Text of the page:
Our lab studies neurocognitive aging in nonhuman primate models, in the context of typical and pathological aging as well as menopause.
The marmoset is a small nonhuman primate that is increasingly used in neuroscience research due to its close resemblance to humans in many aspects of physiology, brain organization and behavior. Due to a short lifespan of about 12 years, the marmoset is uniquely suited for aging studies. Three main projects focusing on marmoset neurocognitive aging are ongoing (1) A longitudinal study seeks to identify the biological correlates of sex differences in cognitive and brain aging, using behavioral, physiological, neuroimaging and neurohistological techniques; (2) In a second project, we are developing a marmoset model for menopausal symptoms in order to understand potential interactions between cognitive deficits, sleep disturbances and thermoregulation impairments that are associated with estrogen loss; (3) Recent studies examine the aged marmoset as a model for preclinical Alzheimer's disease, in order to identify behavioral predictors of neuropathology.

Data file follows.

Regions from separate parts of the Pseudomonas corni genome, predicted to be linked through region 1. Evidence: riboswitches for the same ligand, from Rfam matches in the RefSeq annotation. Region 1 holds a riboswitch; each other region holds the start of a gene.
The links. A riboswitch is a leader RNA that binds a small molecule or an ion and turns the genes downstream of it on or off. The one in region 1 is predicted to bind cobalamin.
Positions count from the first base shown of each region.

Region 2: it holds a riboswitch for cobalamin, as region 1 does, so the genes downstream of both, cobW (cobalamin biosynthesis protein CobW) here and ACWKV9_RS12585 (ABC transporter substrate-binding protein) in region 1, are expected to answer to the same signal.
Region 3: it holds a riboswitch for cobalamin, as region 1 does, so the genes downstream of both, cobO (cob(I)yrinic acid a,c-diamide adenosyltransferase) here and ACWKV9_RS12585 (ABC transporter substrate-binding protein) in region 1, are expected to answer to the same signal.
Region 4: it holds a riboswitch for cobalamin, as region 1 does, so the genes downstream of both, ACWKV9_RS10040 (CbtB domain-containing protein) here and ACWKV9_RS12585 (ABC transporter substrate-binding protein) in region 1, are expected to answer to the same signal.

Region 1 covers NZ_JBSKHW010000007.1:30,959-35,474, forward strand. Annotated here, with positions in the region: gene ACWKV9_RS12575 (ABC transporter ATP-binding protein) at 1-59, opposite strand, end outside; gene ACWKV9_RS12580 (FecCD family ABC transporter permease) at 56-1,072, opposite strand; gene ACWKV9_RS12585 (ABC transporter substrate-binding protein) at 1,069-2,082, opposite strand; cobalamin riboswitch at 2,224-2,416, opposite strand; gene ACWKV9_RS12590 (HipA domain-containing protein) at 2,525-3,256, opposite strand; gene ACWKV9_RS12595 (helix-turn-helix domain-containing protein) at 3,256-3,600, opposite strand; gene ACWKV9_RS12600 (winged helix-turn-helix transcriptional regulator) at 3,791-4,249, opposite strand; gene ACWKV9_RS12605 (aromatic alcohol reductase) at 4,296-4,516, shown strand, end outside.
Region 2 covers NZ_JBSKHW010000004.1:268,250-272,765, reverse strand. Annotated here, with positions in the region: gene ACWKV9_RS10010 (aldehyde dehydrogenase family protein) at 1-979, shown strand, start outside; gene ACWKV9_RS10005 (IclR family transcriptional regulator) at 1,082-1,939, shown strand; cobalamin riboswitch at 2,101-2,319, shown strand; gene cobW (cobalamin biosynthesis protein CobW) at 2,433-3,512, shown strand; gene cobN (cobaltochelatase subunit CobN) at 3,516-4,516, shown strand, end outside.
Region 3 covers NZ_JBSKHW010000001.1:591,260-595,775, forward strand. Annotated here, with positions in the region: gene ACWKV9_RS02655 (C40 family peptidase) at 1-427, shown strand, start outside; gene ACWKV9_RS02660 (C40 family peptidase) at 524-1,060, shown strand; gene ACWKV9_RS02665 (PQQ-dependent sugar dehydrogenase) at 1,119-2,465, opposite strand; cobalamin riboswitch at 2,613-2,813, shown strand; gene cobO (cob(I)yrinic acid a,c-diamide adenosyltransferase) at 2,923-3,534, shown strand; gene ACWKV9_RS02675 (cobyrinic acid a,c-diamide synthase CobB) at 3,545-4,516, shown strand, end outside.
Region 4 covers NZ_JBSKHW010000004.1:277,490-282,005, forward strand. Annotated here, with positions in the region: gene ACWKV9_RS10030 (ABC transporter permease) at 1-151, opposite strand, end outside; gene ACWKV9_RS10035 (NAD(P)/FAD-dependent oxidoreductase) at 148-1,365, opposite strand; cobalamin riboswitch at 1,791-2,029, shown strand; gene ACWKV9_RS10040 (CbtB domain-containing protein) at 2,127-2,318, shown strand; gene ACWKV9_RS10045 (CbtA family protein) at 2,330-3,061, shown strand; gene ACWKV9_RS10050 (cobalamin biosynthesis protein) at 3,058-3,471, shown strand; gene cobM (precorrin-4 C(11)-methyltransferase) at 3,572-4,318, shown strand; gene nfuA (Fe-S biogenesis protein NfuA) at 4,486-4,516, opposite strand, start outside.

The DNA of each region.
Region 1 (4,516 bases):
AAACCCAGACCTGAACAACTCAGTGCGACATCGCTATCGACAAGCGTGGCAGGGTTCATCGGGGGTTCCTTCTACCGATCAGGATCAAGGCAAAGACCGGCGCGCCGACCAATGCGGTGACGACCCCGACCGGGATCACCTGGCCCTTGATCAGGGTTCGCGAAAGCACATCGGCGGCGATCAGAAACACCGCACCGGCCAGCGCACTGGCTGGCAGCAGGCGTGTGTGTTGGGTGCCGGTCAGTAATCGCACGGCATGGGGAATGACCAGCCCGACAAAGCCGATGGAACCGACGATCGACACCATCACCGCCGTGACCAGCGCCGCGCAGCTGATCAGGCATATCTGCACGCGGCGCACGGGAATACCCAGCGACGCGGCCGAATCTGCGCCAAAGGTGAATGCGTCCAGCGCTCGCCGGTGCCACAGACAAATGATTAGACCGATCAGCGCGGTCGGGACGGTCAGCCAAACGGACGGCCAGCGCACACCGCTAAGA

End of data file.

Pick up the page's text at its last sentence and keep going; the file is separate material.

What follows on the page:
- PhD Université Paul Sabatier, Toulouse, France,1994
- Postdoctoral Training: University of Georgia, 1995; Emory University, 1997
- Postdoctoral Training: Yerkes Natl Primate Res Ctr, Emory University, 1997-2002
- Res Assistant Professor, Yerkes Natl Primate Res Ctr, Emory University 2002-2006
- Assistant Professor, University of Massachusetts, 2006-2012
- Associate Professor, University of Massachusetts, 2012-present